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Virtual Sugar
olpc : by Tommy - July 29th 2007, 012:05AM
This one was just too cool to wait. For those of you that know, I'm quite pumped about the One Laptop Per Child initiative.

I've written about it in the past, as I write this I have a couple of links in the shoutbox. The most notable one is that prospect that the XO laptop will be commercially available for Christmas 2007. By who? How much? Nobody knows. I do know that I want one.

The XO Laptop uses a custom-rolled distribution of the GNU/Linux system with an overlay known as Sugar. Although Sugar is specialized for the XO hardware, you can install it over a linux setup, or try out a pre-configured virtual machine image (if you use VMware Player or the like). There's even a walk-thru to get you acquainted with Sugar's interface. It took me all of about a minute to point and click my way around before even looking for a guide.

UneasySilence has the links to the files needed to run an image of Sugar.

+ Greg Gober
  Aug 13, 2007 15:15
OLPC seems to be assuming that all children will want to use their machine and the interface they've developed. Thats a huge freakin assumption.

The majority of children outside the US dont sit around staring at a screen all day, its insane to assume that children from an underdeveloped country will understand the importance or usefulness of the machine.


--- Tommy G.
  Aug 14, 2007 00:12
Well, the push is to give them the ability to educate themselves. To give them access to the information on the web.

Ideally, it would allow children to research when the best time to plant/harvest is; read weather forecasts; and share information with friends. These tangible learning benefits will hopefully plant the seeds to begin the self-education available online. It's a powerful tool that these people in developing countries otherwise will never have a chance to enjoy. It might be hard to assume all children will use them, but then again not all PC users use their computers to better their lives - but the opportunity is there.

It's a social experiment.

+ Tyler F.
  Aug 14, 2007 22:06
While it may be a social experiment, I tend to think it's a little ill-conceived. PCs aren't really what these people need. PCs break, and pretty easily, especially in such rugged environs. What they need are medical supplies and illustrated farming manuals. I just don't see the illiterate peoples in the deep desserts of Africa being able to effectively use the OLPC, despite it's heavily graphical nature.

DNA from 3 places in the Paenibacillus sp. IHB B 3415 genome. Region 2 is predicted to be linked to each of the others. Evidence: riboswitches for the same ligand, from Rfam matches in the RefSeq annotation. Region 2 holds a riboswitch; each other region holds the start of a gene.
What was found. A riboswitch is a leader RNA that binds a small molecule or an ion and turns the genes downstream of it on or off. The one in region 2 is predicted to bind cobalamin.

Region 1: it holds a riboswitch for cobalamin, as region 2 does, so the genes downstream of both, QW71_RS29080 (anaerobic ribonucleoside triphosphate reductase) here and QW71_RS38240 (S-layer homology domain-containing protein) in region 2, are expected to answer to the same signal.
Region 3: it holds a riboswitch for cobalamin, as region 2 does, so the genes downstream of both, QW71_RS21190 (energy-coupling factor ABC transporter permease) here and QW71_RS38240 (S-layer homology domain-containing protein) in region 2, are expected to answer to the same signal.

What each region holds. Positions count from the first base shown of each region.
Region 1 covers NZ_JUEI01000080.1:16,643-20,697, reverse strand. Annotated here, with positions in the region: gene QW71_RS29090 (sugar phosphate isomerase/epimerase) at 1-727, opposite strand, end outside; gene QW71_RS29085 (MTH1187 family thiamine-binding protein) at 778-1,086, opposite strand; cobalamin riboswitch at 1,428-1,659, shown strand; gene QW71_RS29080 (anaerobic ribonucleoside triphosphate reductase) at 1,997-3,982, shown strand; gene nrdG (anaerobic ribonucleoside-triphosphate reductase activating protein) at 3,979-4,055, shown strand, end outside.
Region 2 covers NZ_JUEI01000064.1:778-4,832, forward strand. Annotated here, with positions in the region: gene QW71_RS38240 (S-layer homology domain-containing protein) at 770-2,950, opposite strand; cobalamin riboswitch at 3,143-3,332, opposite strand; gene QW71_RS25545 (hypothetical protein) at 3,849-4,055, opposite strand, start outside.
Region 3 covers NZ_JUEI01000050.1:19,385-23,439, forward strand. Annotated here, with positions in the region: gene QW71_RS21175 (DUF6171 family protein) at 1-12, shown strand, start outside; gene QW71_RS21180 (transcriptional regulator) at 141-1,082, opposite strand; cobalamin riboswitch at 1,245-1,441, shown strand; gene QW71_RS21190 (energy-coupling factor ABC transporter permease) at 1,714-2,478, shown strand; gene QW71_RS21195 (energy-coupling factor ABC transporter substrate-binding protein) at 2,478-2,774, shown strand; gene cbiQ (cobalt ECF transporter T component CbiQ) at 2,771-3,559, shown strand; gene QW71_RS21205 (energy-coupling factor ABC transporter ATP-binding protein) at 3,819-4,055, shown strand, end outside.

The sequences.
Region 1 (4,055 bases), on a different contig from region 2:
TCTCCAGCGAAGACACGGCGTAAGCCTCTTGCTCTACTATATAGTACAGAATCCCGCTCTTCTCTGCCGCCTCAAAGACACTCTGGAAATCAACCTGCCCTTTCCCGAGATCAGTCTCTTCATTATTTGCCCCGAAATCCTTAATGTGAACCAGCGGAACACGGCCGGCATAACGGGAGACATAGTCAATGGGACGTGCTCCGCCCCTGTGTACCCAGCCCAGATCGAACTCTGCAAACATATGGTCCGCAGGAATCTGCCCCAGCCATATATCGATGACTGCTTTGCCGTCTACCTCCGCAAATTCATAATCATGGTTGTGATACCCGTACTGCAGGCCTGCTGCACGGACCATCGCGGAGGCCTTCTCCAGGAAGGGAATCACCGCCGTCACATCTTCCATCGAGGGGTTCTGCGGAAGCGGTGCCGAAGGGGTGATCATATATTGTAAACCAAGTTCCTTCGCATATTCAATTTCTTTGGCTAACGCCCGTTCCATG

But Kudos to those guys (and now you) for trying to do something. That's much more than most people can say.


--- Tommy G.
  Aug 14, 2007 22:37
First of all, hello from my OLPC emulator.
Secondly, take a look at the hardware, for its size it's really robust and sturdy. It was designed from the ground up specifically for this project. It's sand, dust, water and other-wise child proof.

The goal of OLPC isn't to alleviate poverty or deliver a panacea. It is meant merely to allow school-aged children a chance to "learn learning" and realize that they can educate themselves just like all the other kids on earth. The goal of OLPC isn't to make IT workers out of the millions of kids around the world, but to at least give them a chance at self-empowerment. Negroponte never said the XO would be a substitute for food, water and building supplies - these are vital. Medical care, skilled educators and financial aid are still needed. This is just an escape for an otherwise seemingly dead-end existence for many kids. It won't stamp out poverty or heal the masses, but it will give opportunites to kids that aren't there.

If the OLPC movement doesn't reach its goal through the XO, it at least has got the world thinking and at least got the ball moving.

+ Tyler F.
  Aug 14, 2007 23:19
I realize that OLPC isn't trying to feed the starving, etc. I'm just saying that more important than a PC would be more, well, utilitarian.

Like I said, kudos for getting people thinking, and trying to make a difference, I just kinda see this one as being a little misguided; but not in any way an effort for the worse of anyone.


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